Presentation on theme: "Antony and Cleopatra First lecture. Shakespeare’s comic tragedy? That paradox may define this play. It certainly contains the most fun, the most comedy."— Presentation transcript:
Shakespeare’s comic tragedy? That paradox may define this play. It certainly contains the most fun, the most comedy of any of Sh’s tragedies. A sort of middle-aged Romeo and Juliet? But with little “tragic feel” in its ending. Differences from R & J. The joking, the puns, continue right up to the ending. And the play ends with something of a feel of triumph, that A & C have somehow won...... in spite of the fact that they die. Perhaps the main paradox of a play full of paradoxes.
Differences from Sh’s other “great” tragedies Does human evil have any role in the play? Cleo? She bears the main responsibility for “ruining” Antony. But are we on her side? Octavius? Just doing his “Roman” job? Role of gender: in the other tragedies, masculinity, maleness, seems to rule. And the agency of women, save for the special case of Lady M, is limited. In the comedies, by contrast, femaleness (I’m eschewing “femininity”) rules: e.g., Beatrice, Portia, Rosalind, Viola. Males must yield to females, or values traditionally associated with women, in comedy. But the “tragedy” of A & C breaks this mold. Cleo rules. And unlike Lady M, she doesn’t ask to be “unsexed.” Au contraire!
That first scene Contrast of theatricality and mere text? Text seems to make Philo’s point: “this dotage of our general’s/ O’erflows the measure.” See Philo’s theatrical invitation: ll. 10-13. What do we “behold and see”? Of course he’s right – and Demetrius agrees. Q.E.D Philo. Everything Philo had said in the first 10 lines is born out. Antony is certainly ga-ga for Cleo, over-top-top, head- over-heals in love. Rome? Fugedaboutit. Clip from Royal Shakspeare Company production film (1974) with Janet Suzman and Richard Johnson (strongly recommended) – first scene. What else do we “behold and see”?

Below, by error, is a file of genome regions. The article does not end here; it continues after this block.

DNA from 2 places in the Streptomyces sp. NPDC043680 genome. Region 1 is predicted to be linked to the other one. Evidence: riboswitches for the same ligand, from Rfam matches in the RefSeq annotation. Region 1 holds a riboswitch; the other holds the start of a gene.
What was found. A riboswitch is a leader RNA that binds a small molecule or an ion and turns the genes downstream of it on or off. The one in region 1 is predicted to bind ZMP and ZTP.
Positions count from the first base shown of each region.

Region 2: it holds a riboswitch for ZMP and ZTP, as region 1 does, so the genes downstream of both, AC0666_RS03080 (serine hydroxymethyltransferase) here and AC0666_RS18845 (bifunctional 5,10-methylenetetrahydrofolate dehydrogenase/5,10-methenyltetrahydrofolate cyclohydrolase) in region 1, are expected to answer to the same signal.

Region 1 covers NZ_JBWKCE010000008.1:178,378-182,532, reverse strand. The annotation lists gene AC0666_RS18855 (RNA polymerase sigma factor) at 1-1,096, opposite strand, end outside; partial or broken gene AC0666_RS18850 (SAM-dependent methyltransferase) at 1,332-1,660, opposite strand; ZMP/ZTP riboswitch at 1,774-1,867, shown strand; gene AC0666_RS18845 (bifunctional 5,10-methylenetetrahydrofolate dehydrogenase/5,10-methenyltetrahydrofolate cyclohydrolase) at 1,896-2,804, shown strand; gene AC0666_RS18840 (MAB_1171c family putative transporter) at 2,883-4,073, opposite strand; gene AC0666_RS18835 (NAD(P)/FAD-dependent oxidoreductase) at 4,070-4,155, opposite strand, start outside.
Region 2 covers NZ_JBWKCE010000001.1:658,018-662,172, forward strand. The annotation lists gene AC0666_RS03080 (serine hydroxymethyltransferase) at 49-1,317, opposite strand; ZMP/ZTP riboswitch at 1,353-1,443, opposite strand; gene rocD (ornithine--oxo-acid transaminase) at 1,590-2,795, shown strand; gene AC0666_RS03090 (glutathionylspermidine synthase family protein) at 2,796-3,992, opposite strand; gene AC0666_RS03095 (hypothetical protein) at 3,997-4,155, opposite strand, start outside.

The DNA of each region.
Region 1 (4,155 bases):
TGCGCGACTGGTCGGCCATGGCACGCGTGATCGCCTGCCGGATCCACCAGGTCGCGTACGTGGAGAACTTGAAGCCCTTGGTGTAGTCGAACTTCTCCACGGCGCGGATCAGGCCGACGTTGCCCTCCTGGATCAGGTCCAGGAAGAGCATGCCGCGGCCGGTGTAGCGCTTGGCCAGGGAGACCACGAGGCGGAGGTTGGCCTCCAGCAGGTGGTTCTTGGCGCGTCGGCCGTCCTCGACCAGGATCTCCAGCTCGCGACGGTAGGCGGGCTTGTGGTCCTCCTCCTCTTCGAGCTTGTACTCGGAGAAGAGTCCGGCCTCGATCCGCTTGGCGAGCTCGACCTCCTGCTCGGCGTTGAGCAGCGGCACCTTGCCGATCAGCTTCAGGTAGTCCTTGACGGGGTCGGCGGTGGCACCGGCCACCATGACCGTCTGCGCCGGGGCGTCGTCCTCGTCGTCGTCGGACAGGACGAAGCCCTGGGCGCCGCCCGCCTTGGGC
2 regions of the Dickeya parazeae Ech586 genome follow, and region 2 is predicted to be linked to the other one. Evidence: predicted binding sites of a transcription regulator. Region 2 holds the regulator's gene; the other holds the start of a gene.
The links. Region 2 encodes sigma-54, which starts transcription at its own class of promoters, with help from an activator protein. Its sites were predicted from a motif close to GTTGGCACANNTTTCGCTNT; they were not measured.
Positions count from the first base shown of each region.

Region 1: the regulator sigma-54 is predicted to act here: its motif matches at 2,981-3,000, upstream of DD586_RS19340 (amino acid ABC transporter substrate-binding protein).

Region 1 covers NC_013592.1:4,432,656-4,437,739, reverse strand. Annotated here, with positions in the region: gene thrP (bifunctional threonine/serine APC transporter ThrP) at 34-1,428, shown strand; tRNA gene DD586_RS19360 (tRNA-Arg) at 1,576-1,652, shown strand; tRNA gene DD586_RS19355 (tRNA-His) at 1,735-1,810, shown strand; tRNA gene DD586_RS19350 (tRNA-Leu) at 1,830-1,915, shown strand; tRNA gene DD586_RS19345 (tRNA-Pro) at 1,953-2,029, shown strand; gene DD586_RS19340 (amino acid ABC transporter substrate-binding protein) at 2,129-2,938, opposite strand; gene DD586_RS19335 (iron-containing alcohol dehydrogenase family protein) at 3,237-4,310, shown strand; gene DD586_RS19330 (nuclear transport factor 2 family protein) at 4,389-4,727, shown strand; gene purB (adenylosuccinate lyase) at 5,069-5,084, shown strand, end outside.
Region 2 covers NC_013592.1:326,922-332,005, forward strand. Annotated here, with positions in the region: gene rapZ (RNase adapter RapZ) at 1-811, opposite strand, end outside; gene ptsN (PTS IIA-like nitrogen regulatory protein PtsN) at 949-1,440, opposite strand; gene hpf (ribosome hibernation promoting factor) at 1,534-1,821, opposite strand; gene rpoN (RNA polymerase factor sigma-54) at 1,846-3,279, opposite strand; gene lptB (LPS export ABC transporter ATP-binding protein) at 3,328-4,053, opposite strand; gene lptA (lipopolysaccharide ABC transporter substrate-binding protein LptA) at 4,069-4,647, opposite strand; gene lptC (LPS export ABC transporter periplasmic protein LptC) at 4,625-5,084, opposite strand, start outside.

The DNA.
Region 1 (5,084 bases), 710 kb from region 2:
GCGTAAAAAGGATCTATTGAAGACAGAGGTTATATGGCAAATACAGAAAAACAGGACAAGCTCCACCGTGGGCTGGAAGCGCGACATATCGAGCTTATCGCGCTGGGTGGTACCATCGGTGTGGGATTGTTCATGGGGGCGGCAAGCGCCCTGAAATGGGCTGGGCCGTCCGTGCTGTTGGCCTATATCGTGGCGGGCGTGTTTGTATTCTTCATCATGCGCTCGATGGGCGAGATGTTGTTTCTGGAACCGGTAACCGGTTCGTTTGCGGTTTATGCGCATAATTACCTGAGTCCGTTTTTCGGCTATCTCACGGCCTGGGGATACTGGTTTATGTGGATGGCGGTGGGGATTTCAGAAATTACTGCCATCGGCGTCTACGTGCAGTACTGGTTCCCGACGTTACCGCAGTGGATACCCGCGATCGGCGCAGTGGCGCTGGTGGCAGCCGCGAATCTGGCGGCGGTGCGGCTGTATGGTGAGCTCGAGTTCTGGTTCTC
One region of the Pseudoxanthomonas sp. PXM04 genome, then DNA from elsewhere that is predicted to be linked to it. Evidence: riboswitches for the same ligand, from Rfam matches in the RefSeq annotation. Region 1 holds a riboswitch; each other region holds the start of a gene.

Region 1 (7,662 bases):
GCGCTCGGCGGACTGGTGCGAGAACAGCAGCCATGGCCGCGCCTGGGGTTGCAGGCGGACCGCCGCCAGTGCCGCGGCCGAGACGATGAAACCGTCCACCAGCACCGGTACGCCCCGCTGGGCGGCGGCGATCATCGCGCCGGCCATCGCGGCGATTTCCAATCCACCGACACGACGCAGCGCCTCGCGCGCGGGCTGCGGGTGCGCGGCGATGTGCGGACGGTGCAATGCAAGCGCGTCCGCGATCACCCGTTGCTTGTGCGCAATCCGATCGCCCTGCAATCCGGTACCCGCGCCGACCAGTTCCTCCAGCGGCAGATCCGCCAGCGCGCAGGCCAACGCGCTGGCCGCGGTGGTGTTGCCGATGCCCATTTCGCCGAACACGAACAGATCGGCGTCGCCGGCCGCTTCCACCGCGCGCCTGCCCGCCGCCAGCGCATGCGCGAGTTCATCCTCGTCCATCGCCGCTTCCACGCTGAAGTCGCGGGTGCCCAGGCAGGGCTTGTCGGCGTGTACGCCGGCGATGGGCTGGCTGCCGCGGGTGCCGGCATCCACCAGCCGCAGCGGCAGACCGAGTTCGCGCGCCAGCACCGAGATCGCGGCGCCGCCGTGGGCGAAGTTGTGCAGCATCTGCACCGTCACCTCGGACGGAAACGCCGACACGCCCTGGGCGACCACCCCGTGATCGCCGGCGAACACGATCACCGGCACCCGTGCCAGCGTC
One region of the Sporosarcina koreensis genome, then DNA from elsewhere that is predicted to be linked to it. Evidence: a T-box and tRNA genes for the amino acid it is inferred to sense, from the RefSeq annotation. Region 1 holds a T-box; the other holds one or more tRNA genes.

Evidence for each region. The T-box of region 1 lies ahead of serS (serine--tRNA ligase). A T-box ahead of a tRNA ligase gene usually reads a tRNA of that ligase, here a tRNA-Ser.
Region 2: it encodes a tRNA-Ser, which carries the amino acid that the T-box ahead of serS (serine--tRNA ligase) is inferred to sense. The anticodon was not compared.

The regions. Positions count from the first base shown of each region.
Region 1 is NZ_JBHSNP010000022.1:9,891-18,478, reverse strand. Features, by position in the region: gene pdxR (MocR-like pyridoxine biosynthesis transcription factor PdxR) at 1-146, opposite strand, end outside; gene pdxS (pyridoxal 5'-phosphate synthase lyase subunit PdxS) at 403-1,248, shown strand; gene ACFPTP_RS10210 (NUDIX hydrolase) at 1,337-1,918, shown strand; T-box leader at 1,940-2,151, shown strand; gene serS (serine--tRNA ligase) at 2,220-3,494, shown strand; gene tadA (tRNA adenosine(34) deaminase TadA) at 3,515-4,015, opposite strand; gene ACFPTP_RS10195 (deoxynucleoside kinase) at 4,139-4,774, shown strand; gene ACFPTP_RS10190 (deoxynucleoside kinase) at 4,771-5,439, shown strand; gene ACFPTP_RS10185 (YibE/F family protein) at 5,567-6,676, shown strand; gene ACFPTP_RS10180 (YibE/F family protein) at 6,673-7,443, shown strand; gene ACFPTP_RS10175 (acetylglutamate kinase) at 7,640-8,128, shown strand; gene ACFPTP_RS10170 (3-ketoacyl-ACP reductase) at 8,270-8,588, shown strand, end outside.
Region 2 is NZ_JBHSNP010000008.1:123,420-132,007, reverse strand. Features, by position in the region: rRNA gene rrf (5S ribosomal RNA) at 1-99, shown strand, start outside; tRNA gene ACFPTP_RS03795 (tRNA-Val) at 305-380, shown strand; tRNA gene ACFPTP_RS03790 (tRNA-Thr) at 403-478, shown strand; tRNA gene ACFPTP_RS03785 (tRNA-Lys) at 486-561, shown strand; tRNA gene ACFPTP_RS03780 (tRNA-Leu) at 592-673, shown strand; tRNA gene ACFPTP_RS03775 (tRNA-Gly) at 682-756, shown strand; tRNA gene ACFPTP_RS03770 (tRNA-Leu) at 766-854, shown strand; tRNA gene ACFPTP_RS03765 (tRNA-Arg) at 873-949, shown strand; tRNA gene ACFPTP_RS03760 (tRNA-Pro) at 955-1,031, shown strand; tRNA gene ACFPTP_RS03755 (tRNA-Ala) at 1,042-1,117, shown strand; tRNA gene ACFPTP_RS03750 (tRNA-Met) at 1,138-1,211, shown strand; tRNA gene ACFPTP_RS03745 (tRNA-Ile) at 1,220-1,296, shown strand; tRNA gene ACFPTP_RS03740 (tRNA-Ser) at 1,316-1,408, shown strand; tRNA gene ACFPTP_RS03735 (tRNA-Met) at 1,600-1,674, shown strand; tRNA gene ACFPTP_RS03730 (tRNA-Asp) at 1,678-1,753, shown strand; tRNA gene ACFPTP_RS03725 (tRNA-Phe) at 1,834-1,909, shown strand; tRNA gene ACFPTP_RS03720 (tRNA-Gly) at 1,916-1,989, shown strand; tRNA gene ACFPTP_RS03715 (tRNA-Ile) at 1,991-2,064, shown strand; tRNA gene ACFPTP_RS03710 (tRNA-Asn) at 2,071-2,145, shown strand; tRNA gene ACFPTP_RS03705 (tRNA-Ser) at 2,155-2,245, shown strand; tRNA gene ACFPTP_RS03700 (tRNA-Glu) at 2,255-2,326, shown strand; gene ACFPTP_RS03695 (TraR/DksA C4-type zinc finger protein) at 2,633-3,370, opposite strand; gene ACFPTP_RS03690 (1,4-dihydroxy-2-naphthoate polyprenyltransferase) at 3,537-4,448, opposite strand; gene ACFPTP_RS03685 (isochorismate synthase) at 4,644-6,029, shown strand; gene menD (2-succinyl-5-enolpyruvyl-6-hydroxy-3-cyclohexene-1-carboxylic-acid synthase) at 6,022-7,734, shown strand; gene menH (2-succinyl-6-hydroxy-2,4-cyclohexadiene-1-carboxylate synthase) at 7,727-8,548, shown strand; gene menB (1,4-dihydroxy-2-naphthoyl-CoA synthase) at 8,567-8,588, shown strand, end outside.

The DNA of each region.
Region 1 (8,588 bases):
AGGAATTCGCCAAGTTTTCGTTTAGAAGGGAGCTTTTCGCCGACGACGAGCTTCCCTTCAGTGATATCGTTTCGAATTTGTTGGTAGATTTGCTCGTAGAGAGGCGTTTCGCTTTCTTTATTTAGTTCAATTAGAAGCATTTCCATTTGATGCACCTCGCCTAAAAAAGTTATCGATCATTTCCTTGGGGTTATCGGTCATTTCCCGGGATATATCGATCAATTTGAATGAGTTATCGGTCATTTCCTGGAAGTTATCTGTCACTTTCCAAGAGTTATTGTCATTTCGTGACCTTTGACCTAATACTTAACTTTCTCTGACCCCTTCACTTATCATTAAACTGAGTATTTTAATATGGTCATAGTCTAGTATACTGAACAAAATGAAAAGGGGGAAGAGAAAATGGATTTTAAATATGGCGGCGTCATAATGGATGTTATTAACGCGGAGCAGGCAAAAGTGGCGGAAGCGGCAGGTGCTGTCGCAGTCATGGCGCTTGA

The “world” of Antony and Cleopatra The most wide-ranging of Shakespeare’s plays? The “world” stretches from Alexandria to Rome, encompasses Messina (Misenum,in Sicily), Pompey’s galley (off Messina), Athens, Actium, even some place in Syria. So much for Aristotle’s “unity of place”! The historical significance of the battle of Actium? The “world” as defined by Rome and Egypt? And how Egypt is characterized: e.g., in I.2. And Antony: “a Roman thought hath struck him.” What’s “Roman”? The view from Rome: 1.4: in Caesar’s view, “A man who is the abstract of all faults/ That all men may follow.” Rome, by contrast?
Egyptian values Cleo’s subjectivism: I.5. “what was he, sad or merry?” Her “revisionism”: “O brave Caesar”? “O brave Antony”! And extravagance: Everyday a greeting “Or I’ll unpeople Egypt.” Fishing, Cleo style: II.5 Out drinking Antony – and dressing him in her clothes! And how to treat a messenger: II. 28ff. “I have a mind to strike thee ere thou speakest.” And her response to the bad news... Recall Antony’s “Roman” response to a messenger at I.2: 94ff. The messenger’s return in III.3: the messenger’s report on Octavia: “low-voiced” and not as tall as Cleo become “Dull of tongue and dwarfish.” Her gait? Her years: thirty. A Pintereque pause? (The historical Cleo was 39.) In any case, no response from Cleo. Her face, her hair? “The man hath seen some majesty, and should know.”
Roman values Antony on Fulvia: “There’s a great spirit gone.” She had been waging war on Antony’s part (II.2.47ff., 66ff) (Cleo’s “Can Fulvia die?”) Octavius: I.4.28-33: duty and pleasure. Antony’s previous forbearance: 56ff. The need for discrete speech: Maecenas vs. Enobarbus II.2.105ff. Agrippa’s proposal: Roman purposes for marriage. Caesar’s ratification of this: ll.159-162. So let’s get going on Pompey!
Image of Egypt/Cleo in Rome Maecenas: “You stayed well by’t in Egypt.” (i.e., tell us about it!). Eno: “I will tell you.” And he does. A poetry of paradox and hyperbole. Baroque vision? Think of Titian (Prof. Snyder’s slide of Titian’s Venus), Bernini, Agrippa: “O, rare for Antony.” “Rare Egyptian!” Eno’s poetic elegance, to which Agrippa responds... “Royal wench!...” Making “defect perfection.” Antony leave her? “Never. He will not” And his wrapping her in paradox, 245-50. Over against the good Roman [and English] virtues of Octavia.